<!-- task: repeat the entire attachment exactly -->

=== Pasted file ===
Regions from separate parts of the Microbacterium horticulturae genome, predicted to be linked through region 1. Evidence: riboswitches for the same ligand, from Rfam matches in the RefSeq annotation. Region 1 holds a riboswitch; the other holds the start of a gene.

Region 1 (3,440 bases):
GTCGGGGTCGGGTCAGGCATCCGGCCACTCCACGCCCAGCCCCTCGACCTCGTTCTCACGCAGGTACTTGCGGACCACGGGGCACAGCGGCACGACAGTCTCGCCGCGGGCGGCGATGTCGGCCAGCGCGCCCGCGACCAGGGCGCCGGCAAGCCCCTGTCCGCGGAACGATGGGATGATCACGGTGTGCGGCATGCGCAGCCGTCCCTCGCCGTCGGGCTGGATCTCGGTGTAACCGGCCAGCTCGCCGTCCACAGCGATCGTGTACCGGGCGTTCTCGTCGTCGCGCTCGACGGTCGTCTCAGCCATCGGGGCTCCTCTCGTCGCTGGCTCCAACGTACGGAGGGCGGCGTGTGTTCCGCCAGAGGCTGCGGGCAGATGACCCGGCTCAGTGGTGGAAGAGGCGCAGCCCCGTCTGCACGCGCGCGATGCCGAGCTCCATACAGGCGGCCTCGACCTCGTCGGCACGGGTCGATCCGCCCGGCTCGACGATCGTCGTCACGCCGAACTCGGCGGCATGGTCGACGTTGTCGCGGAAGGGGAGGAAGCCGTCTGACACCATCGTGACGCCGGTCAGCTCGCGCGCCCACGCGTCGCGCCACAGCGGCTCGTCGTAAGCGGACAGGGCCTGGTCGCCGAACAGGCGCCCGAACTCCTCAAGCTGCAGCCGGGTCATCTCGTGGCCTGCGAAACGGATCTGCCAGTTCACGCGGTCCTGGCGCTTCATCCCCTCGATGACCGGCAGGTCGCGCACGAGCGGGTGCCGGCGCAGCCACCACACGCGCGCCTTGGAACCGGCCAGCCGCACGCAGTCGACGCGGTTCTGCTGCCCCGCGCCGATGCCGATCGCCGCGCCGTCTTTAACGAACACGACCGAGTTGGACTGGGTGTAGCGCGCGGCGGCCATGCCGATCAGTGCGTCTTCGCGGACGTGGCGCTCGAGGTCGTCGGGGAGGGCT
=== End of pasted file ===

Regions from separate parts of the Microbacterium horticulturae genome, predicted to be linked through region 1. Evidence: riboswitches for the same ligand, from Rfam matches in the RefSeq annotation. Region 1 holds a riboswitch; the other holds the start of a gene.

Region 1 (3,440 bases):
GTCGGGGTCGGGTCAGGCATCCGGCCACTCCACGCCCAGCCCCTCGACCTCGTTCTCACGCAGGTACTTGCGGACCACGGGGCACAGCGGCACGACAGTCTCGCCGCGGGCGGCGATGTCGGCCAGCGCGCCCGCGACCAGGGCGCCGGCAAGCCCCTGTCCGCGGAACGATGGGATGATCACGGTGTGCGGCATGCGCAGCCGTCCCTCGCCGTCGGGCTGGATCTCGGTGTAACCGGCCAGCTCGCCGTCCACAGCGATCGTGTACCGGGCGTTCTCGTCGTCGCGCTCGACGGTCGTCTCAGCCATCGGGGCTCCTCTCGTCGCTGGCTCCAACGTACGGAGGGCGGCGTGTGTTCCGCCAGAGGCTGCGGGCAGATGACCCGGCTCAGTGGTGGAAGAGGCGCAGCCCCGTCTGCACGCGCGCGATGCCGAGCTCCATACAGGCGGCCTCGACCTCGTCGGCACGGGTCGATCCGCCCGGCTCGACGATCGTCGTCACGCCGAACTCGGCGGCATGGTCGACGTTGTCGCGGAAGGGGAGGAAGCCGTCTGACACCATCGTGACGCCGGTCAGCTCGCGCGCCCACGCGTCGCGCCACAGCGGCTCGTCGTAAGCGGACAGGGCCTGGTCGCCGAACAGGCGCCCGAACTCCTCAAGCTGCAGCCGGGTCATCTCGTGGCCTGCGAAACGGATCTGCCAGTTCACGCGGTCCTGGCGCTTCATCCCCTCGATGACCGGCAGGTCGCGCACGAGCGGGTGCCGGCGCAGCCACCACACGCGCGCCTTGGAACCGGCCAGCCGCACGCAGTCGACGCGGTTCTGCTGCCCCGCGCCGATGCCGATCGCCGCGCCGTCTTTAACGAACACGACCGAGTTGGACTGGGTGTAGCGCGCGGCGGCCATGCCGATCAGTGCGTCTTCGCGGACGTGGCGCTCGAGGTCGTCGGGGAGGGCT